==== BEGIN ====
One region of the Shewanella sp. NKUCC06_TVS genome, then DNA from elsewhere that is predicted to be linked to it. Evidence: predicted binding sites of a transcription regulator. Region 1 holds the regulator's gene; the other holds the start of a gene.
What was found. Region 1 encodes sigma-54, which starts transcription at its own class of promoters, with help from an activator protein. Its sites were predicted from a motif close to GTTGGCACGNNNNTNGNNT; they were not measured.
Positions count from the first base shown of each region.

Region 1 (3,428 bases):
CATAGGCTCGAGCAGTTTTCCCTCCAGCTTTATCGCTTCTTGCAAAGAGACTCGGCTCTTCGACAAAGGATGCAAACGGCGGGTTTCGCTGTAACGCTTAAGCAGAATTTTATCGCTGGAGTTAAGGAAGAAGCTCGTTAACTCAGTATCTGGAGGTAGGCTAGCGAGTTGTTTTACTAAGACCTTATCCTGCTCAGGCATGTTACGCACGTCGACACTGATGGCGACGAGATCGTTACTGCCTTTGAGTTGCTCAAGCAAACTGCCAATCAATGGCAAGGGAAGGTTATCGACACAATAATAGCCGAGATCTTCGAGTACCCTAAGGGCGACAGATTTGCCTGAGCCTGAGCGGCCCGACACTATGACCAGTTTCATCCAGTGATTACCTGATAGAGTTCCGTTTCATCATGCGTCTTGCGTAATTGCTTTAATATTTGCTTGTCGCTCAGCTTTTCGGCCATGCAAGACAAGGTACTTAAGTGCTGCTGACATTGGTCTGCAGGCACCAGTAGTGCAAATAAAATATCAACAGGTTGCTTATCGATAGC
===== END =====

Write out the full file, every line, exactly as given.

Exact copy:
One region of the Shewanella sp. NKUCC06_TVS genome, then DNA from elsewhere that is predicted to be linked to it. Evidence: predicted binding sites of a transcription regulator. Region 1 holds the regulator's gene; the other holds the start of a gene.
What was found. Region 1 encodes sigma-54, which starts transcription at its own class of promoters, with help from an activator protein. Its sites were predicted from a motif close to GTTGGCACGNNNNTNGNNT; they were not measured.
Positions count from the first base shown of each region.

Region 1 (3,428 bases):
CATAGGCTCGAGCAGTTTTCCCTCCAGCTTTATCGCTTCTTGCAAAGAGACTCGGCTCTTCGACAAAGGATGCAAACGGCGGGTTTCGCTGTAACGCTTAAGCAGAATTTTATCGCTGGAGTTAAGGAAGAAGCTCGTTAACTCAGTATCTGGAGGTAGGCTAGCGAGTTGTTTTACTAAGACCTTATCCTGCTCAGGCATGTTACGCACGTCGACACTGATGGCGACGAGATCGTTACTGCCTTTGAGTTGCTCAAGCAAACTGCCAATCAATGGCAAGGGAAGGTTATCGACACAATAATAGCCGAGATCTTCGAGTACCCTAAGGGCGACAGATTTGCCTGAGCCTGAGCGGCCCGACACTATGACCAGTTTCATCCAGTGATTACCTGATAGAGTTCCGTTTCATCATGCGTCTTGCGTAATTGCTTTAATATTTGCTTGTCGCTCAGCTTTTCGGCCATGCAAGACAAGGTACTTAAGTGCTGCTGACATTGGTCTGCAGGCACCAGTAGTGCAAATAAAATATCAACAGGTTGCTTATCGATAGC